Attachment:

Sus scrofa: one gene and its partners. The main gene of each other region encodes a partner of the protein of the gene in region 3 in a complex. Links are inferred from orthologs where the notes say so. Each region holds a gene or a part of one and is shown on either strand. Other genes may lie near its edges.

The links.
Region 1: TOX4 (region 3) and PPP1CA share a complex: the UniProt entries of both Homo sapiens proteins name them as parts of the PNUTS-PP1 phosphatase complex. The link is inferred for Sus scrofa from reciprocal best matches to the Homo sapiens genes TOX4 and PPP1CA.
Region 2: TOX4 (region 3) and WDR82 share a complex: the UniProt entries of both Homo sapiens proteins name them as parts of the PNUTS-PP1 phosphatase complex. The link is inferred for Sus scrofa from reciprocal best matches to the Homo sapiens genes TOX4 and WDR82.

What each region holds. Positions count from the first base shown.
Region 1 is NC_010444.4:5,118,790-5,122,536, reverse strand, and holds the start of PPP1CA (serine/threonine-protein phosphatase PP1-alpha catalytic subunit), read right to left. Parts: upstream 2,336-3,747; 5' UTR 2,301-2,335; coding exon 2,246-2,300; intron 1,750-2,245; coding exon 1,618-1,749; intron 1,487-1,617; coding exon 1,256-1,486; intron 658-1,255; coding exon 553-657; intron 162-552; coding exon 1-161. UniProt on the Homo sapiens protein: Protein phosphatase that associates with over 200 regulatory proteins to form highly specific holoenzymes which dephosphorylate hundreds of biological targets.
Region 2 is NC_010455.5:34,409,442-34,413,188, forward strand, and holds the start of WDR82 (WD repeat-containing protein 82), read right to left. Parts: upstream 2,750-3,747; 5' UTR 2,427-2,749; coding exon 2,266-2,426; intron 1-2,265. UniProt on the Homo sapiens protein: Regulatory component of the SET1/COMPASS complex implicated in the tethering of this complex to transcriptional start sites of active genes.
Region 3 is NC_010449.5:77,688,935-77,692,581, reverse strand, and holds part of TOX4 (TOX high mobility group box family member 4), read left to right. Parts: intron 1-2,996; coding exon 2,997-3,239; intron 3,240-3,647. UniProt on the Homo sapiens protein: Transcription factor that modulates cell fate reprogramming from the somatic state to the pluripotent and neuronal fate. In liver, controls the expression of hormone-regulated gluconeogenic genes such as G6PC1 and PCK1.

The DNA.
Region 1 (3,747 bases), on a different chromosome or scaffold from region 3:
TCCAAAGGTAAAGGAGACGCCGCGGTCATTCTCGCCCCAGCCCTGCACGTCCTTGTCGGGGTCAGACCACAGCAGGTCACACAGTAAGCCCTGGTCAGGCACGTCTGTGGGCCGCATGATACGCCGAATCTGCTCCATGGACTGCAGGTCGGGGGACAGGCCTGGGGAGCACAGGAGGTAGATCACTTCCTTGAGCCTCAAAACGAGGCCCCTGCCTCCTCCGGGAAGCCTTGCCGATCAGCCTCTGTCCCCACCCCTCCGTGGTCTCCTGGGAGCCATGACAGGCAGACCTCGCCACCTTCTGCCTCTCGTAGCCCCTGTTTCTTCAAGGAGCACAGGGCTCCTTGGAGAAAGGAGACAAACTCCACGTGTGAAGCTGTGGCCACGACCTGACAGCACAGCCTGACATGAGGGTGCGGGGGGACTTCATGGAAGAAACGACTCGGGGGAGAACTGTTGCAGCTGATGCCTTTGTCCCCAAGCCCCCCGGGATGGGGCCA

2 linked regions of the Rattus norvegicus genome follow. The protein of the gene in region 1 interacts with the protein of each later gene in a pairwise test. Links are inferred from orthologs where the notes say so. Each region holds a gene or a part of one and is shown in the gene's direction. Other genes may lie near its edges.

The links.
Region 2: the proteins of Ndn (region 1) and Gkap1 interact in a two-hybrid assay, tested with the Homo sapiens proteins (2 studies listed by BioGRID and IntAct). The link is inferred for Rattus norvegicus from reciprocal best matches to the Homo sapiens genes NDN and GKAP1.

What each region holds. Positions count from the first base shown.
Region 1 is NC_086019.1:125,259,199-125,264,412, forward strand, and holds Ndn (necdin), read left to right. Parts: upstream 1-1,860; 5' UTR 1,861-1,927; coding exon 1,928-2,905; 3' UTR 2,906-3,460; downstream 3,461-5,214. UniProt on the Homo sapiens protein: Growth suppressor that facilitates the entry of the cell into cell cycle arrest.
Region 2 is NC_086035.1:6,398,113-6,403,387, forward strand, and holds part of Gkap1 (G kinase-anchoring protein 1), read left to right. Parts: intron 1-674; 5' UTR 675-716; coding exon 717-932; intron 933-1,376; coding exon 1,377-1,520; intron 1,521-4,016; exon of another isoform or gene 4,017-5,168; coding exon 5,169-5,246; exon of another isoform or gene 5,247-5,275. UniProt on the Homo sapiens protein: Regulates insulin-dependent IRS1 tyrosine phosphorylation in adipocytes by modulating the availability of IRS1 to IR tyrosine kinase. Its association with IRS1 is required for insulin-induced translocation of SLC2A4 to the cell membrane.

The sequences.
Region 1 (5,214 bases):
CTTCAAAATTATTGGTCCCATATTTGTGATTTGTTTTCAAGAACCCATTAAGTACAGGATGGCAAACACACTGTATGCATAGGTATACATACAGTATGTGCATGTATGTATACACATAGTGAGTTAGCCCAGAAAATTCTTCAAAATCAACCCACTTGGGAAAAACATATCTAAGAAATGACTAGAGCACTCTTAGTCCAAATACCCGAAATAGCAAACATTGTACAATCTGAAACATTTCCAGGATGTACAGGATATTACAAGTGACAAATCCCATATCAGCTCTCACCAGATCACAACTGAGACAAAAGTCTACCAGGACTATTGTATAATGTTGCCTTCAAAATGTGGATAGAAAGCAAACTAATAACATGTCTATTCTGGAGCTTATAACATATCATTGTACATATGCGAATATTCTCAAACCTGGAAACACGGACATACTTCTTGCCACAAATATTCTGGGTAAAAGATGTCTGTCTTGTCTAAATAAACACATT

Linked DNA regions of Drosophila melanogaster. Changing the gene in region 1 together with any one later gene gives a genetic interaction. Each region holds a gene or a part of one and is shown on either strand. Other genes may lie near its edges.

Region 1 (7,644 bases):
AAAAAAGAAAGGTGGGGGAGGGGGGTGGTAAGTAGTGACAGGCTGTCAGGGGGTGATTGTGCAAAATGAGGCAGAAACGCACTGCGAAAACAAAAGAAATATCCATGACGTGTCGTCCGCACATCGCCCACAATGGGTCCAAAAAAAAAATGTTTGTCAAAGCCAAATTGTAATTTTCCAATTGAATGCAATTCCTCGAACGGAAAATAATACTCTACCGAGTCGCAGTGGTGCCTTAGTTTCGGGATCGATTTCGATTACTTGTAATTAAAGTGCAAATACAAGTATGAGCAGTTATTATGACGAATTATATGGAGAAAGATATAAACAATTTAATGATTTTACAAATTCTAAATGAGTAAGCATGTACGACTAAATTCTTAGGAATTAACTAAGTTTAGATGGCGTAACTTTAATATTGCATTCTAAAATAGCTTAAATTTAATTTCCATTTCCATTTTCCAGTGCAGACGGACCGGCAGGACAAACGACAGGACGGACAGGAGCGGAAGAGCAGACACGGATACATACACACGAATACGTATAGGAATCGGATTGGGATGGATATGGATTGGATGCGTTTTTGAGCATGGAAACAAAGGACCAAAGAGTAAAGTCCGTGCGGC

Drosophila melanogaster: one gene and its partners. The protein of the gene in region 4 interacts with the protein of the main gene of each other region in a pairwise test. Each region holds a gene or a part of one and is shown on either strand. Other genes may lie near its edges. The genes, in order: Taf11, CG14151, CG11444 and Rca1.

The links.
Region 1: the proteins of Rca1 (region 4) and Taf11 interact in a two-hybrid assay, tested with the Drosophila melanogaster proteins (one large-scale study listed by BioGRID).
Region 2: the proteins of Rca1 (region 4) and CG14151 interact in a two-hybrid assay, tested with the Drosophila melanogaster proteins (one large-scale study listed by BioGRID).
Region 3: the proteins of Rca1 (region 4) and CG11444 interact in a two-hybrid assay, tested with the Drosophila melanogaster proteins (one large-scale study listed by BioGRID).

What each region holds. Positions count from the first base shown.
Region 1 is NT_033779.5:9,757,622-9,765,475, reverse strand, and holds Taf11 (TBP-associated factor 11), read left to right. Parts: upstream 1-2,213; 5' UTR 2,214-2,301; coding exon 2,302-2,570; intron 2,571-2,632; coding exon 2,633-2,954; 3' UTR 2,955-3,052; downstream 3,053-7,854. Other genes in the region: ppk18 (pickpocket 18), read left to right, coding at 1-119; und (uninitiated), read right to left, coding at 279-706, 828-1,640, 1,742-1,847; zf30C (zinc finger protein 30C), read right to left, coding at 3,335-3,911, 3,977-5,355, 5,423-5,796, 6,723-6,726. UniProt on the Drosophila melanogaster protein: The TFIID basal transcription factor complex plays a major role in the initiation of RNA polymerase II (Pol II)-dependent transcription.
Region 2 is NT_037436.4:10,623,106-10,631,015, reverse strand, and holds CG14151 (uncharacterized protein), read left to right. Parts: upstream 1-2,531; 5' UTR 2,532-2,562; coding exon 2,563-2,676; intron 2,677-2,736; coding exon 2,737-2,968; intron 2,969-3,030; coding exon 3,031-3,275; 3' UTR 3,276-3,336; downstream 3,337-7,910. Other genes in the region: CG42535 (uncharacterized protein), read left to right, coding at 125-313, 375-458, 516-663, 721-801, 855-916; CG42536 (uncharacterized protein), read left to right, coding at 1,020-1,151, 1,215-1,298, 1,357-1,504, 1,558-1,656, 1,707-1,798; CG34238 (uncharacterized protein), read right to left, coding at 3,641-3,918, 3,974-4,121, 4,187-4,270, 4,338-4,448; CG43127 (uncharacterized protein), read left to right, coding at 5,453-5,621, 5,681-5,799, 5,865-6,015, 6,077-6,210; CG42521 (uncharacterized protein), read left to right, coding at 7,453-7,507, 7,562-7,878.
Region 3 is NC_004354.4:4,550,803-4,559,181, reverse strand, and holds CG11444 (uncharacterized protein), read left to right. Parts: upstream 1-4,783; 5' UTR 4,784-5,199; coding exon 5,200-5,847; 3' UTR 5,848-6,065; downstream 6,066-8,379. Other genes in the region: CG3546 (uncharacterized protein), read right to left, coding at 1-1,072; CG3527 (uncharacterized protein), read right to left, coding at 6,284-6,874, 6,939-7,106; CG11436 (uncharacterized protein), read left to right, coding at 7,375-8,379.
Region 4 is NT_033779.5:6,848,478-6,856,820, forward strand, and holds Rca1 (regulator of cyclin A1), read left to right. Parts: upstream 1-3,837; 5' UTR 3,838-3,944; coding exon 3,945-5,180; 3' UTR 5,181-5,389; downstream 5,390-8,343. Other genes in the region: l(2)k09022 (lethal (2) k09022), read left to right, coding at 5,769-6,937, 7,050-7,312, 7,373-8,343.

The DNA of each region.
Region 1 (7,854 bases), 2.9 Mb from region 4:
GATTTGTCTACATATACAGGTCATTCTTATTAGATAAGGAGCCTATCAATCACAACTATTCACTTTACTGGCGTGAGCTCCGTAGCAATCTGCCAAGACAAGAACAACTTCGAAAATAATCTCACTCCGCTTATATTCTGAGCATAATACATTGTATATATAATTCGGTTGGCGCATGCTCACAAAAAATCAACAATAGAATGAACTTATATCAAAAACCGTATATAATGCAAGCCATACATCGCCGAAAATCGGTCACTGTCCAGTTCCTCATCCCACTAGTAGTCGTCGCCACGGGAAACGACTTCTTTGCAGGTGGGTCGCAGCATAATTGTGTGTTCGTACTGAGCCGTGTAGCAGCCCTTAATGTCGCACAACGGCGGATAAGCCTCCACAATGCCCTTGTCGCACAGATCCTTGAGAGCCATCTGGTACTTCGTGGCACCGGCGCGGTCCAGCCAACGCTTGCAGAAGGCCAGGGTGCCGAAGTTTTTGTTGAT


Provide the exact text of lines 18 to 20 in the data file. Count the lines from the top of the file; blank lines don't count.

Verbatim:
The sequences.
Region 1 (5,214 bases):
CTTCAAAATTATTGGTCCCATATTTGTGATTTGTTTTCAAGAACCCATTAAGTACAGGATGGCAAACACACTGTATGCATAGGTATACATACAGTATGTGCATGTATGTATACACATAGTGAGTTAGCCCAGAAAATTCTTCAAAATCAACCCACTTGGGAAAAACATATCTAAGAAATGACTAGAGCACTCTTAGTCCAAATACCCGAAATAGCAAACATTGTACAATCTGAAACATTTCCAGGATGTACAGGATATTACAAGTGACAAATCCCATATCAGCTCTCACCAGATCACAACTGAGACAAAAGTCTACCAGGACTATTGTATAATGTTGCCTTCAAAATGTGGATAGAAAGCAAACTAATAACATGTCTATTCTGGAGCTTATAACATATCATTGTACATATGCGAATATTCTCAAACCTGGAAACACGGACATACTTCTTGCCACAAATATTCTGGGTAAAAGATGTCTGTCTTGTCTAAATAAACACATT